6.      Admit When You’re Wrong There is nothing worse than watching a brand deleting negative comments or avoiding talking about a mistake that was caught by the public. Brands can establish authenticity on social media by immediately taking responsibility for mistakes, being public and open with their apologies and not hiding or becoming overly defensive about their wrongdoing. Depending on the error, you might lose fans or consumers, but I believe you might GAIN fans or consumers by how well people see you owning up to your mistakes and promising to do better moving forward.

7.      Tell (true) Stories Stories help create an emotional connection between your brand and your consumers/community. People trust people, so let your stories not only be about how your company began, but about the people that make up your company. Tell stories that help people relate to your brand, so that they can see how your brand slides effortlessly into their daily lives. The goal is for people to feel that your brand is just like them, has similar values and goals, and makes them feel better about themselves for being a part of your brand story.

A truly authentic brand isn’t born in a day. It takes time, and you will need to be patient and allow yourself the time to create authenticity and trust. The more you understand your consumers and the communities they are a part of, the easier it will become to align your content, messaging and marketing activities to fit with their needs in a relevant way. Embracing authenticity is a long term strategy for brands. Whatever time it takes will be worth it, as you build loyal consumers that want to do business with you for years to come.
Children are great examples of living authentically

Wednesday, August 12, 2015

5 Ways To Turn Consumers Into Brand Advocates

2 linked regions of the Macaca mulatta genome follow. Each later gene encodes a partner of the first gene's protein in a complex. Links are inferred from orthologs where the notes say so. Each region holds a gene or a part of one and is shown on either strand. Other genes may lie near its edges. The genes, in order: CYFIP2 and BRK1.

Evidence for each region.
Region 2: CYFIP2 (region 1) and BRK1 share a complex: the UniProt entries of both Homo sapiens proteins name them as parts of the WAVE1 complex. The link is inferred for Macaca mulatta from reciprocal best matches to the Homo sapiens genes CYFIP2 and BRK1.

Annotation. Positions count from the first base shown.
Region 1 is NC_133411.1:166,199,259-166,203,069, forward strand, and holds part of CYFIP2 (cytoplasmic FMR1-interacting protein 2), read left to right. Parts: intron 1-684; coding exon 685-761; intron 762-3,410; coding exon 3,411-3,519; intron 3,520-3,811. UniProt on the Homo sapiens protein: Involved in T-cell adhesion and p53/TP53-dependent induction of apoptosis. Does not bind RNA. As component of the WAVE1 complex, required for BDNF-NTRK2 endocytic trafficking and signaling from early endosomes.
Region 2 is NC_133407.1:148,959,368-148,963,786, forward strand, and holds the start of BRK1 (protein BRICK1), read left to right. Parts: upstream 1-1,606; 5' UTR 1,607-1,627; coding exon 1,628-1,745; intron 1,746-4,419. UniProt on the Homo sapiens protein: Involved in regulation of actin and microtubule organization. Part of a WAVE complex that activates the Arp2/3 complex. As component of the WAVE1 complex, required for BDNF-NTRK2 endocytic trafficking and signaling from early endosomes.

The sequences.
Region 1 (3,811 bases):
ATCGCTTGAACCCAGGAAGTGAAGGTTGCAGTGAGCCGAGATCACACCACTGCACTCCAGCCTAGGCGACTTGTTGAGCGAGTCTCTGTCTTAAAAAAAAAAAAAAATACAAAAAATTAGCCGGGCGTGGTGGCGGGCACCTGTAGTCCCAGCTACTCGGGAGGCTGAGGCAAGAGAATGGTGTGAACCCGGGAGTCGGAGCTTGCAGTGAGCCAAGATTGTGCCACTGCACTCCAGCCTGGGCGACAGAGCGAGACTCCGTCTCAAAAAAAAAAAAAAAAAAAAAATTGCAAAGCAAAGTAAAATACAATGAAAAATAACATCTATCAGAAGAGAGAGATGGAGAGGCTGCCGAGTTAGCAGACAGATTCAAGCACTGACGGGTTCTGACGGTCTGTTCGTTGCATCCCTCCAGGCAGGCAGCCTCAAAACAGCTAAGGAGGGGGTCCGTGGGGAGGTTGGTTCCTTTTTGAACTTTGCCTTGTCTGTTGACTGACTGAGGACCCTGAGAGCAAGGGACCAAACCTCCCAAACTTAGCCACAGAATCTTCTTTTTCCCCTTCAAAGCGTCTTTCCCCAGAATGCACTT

As marketers in industries such as CPG, one of our main goals is often turning casual consumers into repeat buyers. There are a few ways we can do that, through methods such as influencer marketing, consumer education, sales…but one of the most important and best ways to grow brand loyalists is to take your consumers on a path from people who simply buy your product, to people who advocate and live with your product. Simply put, brand advocates will do more for you than your own marketing ever will.

Having worked in the CPG industry from the beginning of my career 15 years ago, and learning from amazing companies I have had the fortunate opportunities to be a part of, I work hard FOR my brand advocates. What may surprise many people, is I do this strictly organically. I have worked with some of the best, brightest and biggest brand champions and have never once paid them.


Any company can “pay to play” or throw money at people to talk about their product. How effective is that, though, really? I’m a firm believer that the more honest and trustworthy people are, the more we will listen to what they say. No-brainer, right? People trust friend’s reviews and recommendations more than they trust brand’s recommendations, as we know, so the more unbiased peer advice is, the better. So to me, it would only follow that my consumers will trust my brand advocates more if they know they’re not paid to talk about my product, and are doing so because it truly fills a consumers need, to enhance their lives.

It is definitely the harder route, developing brand advocates based on emotions and relationship building, as opposed to giving them money to do things you ask of them. However, it leads to more fully engaged people talking about, using and purchasing your brand, and I’d argue it is much more of a long-term strategy. I also will often see companies, SMMs and brands using the terms “Brand Advocates” and “Brand Influencers” interchangeably, when they are quite different. It is not unusual to not pay Brand Advocates. That is part of the misconception.

Brand Advocates willingly share your brand with others via WOM, social media, etc because they truly enjoy and get something out of your brand. They are motivated not by cash from the brand, but the ability to be looked at as thought leaders within their own networks, as they continually recommend things to their communities that people also get something out of. They thrive on helping the people in the groups they keep themselves in and getting recognition from brands for doing so.

Once you have identified who your most loyal consumers are, you can begin to join them along a path towards Brand Advocacy.

Here are a few ways that have worked for me, to transform casual consumers into powerful brand advocates.